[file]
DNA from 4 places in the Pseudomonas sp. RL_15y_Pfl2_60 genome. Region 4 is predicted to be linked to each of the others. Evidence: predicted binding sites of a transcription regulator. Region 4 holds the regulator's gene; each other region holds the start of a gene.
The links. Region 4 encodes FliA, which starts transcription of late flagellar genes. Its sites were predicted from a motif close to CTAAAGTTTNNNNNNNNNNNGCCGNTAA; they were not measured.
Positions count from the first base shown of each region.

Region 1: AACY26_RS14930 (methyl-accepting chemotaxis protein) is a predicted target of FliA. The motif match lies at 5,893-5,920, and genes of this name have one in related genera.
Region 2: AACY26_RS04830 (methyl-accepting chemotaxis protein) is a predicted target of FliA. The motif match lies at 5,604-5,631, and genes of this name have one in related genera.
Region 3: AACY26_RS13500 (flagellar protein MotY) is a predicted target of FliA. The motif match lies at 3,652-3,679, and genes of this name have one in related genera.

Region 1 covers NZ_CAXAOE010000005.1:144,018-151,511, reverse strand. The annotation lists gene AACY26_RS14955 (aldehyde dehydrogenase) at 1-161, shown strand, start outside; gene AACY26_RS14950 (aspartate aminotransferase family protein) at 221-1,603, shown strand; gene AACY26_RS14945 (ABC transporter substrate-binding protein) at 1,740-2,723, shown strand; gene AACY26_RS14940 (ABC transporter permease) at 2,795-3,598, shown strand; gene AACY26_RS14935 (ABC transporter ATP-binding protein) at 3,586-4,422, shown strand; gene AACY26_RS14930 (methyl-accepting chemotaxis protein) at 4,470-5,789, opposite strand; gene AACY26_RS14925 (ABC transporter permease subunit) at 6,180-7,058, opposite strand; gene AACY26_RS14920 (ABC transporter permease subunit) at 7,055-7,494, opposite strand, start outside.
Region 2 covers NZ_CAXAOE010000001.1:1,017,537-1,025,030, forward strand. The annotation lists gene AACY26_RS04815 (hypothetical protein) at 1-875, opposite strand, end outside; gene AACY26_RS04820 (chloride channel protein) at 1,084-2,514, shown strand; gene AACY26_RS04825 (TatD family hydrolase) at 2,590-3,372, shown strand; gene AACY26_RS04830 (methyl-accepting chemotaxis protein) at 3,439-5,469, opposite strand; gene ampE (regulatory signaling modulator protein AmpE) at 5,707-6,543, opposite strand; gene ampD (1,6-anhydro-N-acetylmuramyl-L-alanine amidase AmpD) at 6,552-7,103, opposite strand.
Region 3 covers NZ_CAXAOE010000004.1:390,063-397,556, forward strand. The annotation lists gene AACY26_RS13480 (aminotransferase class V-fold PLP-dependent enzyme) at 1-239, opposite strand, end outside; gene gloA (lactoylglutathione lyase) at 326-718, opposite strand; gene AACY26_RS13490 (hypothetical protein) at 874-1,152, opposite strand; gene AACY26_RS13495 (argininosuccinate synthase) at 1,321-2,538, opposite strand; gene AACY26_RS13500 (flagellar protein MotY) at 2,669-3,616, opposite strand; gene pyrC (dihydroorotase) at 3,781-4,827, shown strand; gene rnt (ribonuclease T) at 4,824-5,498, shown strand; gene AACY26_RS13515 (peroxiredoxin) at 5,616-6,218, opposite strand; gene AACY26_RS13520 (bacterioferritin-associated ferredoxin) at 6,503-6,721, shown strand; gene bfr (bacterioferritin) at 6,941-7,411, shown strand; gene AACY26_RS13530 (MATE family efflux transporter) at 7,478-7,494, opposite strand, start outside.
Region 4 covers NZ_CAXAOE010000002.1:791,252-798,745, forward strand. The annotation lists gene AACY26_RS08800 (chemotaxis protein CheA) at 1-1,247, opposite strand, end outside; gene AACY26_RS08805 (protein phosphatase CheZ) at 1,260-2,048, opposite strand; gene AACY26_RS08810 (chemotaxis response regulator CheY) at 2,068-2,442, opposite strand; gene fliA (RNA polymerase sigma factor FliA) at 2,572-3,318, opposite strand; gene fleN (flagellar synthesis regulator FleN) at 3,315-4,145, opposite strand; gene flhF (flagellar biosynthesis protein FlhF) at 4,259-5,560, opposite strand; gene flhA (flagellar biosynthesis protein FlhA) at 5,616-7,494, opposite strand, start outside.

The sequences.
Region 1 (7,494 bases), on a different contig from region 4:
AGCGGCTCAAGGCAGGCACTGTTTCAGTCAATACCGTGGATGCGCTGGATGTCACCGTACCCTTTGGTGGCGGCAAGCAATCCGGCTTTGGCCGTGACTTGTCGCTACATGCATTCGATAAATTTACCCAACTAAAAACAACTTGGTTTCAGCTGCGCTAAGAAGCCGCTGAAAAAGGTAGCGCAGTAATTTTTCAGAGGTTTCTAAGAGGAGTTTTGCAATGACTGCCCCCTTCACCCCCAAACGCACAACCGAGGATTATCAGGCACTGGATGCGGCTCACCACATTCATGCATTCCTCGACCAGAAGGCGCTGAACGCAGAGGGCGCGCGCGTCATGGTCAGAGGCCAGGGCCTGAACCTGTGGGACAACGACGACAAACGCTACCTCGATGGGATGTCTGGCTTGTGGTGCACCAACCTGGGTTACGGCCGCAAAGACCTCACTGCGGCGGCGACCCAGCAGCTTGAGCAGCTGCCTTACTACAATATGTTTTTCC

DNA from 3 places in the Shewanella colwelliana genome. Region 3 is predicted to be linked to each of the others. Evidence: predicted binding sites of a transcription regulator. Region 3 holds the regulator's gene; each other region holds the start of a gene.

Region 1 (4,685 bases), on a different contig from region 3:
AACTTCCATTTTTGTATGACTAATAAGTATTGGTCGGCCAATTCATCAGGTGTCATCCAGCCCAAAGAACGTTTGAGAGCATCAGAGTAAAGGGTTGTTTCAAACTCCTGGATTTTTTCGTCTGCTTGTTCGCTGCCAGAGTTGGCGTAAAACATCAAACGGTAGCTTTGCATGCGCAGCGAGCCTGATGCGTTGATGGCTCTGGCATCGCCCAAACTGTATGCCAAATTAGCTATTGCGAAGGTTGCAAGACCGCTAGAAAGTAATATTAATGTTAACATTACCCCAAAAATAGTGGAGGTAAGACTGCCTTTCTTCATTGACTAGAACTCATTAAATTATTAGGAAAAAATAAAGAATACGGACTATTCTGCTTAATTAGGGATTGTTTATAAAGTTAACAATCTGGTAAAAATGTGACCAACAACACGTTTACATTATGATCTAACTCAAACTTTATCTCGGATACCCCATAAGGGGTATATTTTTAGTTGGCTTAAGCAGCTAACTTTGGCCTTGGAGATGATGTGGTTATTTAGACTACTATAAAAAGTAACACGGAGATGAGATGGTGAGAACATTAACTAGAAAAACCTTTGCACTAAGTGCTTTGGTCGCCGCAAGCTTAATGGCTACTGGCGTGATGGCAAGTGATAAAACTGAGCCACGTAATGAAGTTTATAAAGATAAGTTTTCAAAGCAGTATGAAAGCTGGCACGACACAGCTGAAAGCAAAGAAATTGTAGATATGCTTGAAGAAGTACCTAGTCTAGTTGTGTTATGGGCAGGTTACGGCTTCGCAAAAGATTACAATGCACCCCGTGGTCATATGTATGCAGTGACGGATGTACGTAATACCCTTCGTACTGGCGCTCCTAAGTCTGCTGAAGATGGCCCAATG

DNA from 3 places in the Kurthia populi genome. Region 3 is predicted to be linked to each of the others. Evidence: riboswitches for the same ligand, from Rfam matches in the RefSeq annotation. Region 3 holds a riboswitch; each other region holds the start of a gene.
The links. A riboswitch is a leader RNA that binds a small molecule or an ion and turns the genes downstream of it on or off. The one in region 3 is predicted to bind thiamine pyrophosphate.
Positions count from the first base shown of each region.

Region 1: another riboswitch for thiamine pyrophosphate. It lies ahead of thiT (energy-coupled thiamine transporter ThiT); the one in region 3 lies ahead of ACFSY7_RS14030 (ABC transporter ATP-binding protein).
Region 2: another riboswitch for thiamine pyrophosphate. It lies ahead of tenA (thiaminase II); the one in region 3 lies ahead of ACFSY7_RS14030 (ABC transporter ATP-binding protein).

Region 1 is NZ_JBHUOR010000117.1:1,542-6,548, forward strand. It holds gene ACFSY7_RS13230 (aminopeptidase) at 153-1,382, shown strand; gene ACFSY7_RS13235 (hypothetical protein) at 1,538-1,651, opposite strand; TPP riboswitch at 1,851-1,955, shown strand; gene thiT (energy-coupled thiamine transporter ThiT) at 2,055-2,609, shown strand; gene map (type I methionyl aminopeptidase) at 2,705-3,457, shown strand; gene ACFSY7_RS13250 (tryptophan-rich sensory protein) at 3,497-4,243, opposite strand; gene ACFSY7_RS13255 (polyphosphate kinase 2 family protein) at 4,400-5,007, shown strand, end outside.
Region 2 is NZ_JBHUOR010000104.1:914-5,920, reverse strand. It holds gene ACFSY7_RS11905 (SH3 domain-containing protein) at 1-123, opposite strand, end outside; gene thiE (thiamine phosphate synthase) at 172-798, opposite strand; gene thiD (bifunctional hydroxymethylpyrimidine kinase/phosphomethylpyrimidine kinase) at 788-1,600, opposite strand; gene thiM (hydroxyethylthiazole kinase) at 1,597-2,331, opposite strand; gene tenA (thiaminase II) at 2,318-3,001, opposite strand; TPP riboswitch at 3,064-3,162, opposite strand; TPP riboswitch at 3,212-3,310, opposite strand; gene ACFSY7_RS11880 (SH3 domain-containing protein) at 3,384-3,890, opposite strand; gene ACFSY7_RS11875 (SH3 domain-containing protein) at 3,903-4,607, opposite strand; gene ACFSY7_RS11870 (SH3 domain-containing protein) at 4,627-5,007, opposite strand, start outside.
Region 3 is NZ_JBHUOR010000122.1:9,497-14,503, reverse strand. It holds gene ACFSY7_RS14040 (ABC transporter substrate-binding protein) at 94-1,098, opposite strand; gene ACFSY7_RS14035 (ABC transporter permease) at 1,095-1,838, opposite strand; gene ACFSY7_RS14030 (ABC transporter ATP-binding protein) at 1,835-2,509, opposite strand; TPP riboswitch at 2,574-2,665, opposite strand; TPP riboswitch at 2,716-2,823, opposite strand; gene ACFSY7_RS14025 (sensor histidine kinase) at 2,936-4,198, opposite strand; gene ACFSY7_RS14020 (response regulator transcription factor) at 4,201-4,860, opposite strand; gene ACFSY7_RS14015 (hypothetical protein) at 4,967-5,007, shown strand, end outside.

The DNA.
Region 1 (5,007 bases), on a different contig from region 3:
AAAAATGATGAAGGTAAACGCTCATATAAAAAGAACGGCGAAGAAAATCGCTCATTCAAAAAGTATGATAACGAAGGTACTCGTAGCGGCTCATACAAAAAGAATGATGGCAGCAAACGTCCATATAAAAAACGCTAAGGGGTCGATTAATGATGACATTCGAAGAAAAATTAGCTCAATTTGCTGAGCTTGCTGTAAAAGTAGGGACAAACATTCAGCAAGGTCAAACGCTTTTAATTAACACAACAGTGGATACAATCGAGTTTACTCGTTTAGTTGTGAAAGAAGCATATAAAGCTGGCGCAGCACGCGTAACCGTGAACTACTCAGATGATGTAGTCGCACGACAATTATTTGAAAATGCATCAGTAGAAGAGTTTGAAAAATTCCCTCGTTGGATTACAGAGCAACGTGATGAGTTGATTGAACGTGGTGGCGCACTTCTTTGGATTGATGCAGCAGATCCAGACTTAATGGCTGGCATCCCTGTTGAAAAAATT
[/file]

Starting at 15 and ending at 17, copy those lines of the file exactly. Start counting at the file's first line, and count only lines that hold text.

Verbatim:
Region 1 (4,685 bases), on a different contig from region 3:
AACTTCCATTTTTGTATGACTAATAAGTATTGGTCGGCCAATTCATCAGGTGTCATCCAGCCCAAAGAACGTTTGAGAGCATCAGAGTAAAGGGTTGTTTCAAACTCCTGGATTTTTTCGTCTGCTTGTTCGCTGCCAGAGTTGGCGTAAAACATCAAACGGTAGCTTTGCATGCGCAGCGAGCCTGATGCGTTGATGGCTCTGGCATCGCCCAAACTGTATGCCAAATTAGCTATTGCGAAGGTTGCAAGACCGCTAGAAAGTAATATTAATGTTAACATTACCCCAAAAATAGTGGAGGTAAGACTGCCTTTCTTCATTGACTAGAACTCATTAAATTATTAGGAAAAAATAAAGAATACGGACTATTCTGCTTAATTAGGGATTGTTTATAAAGTTAACAATCTGGTAAAAATGTGACCAACAACACGTTTACATTATGATCTAACTCAAACTTTATCTCGGATACCCCATAAGGGGTATATTTTTAGTTGGCTTAAGCAGCTAACTTTGGCCTTGGAGATGATGTGGTTATTTAGACTACTATAAAAAGTAACACGGAGATGAGATGGTGAGAACATTAACTAGAAAAACCTTTGCACTAAGTGCTTTGGTCGCCGCAAGCTTAATGGCTACTGGCGTGATGGCAAGTGATAAAACTGAGCCACGTAATGAAGTTTATAAAGATAAGTTTTCAAAGCAGTATGAAAGCTGGCACGACACAGCTGAAAGCAAAGAAATTGTAGATATGCTTGAAGAAGTACCTAGTCTAGTTGTGTTATGGGCAGGTTACGGCTTCGCAAAAGATTACAATGCACCCCGTGGTCATATGTATGCAGTGACGGATGTACGTAATACCCTTCGTACTGGCGCTCCTAAGTCTGCTGAAGATGGCCCAATG

DNA from 3 places in the Kurthia populi genome. Region 3 is predicted to be linked to each of the others. Evidence: riboswitches for the same ligand, from Rfam matches in the RefSeq annotation. Region 3 holds a riboswitch; each other region holds the start of a gene.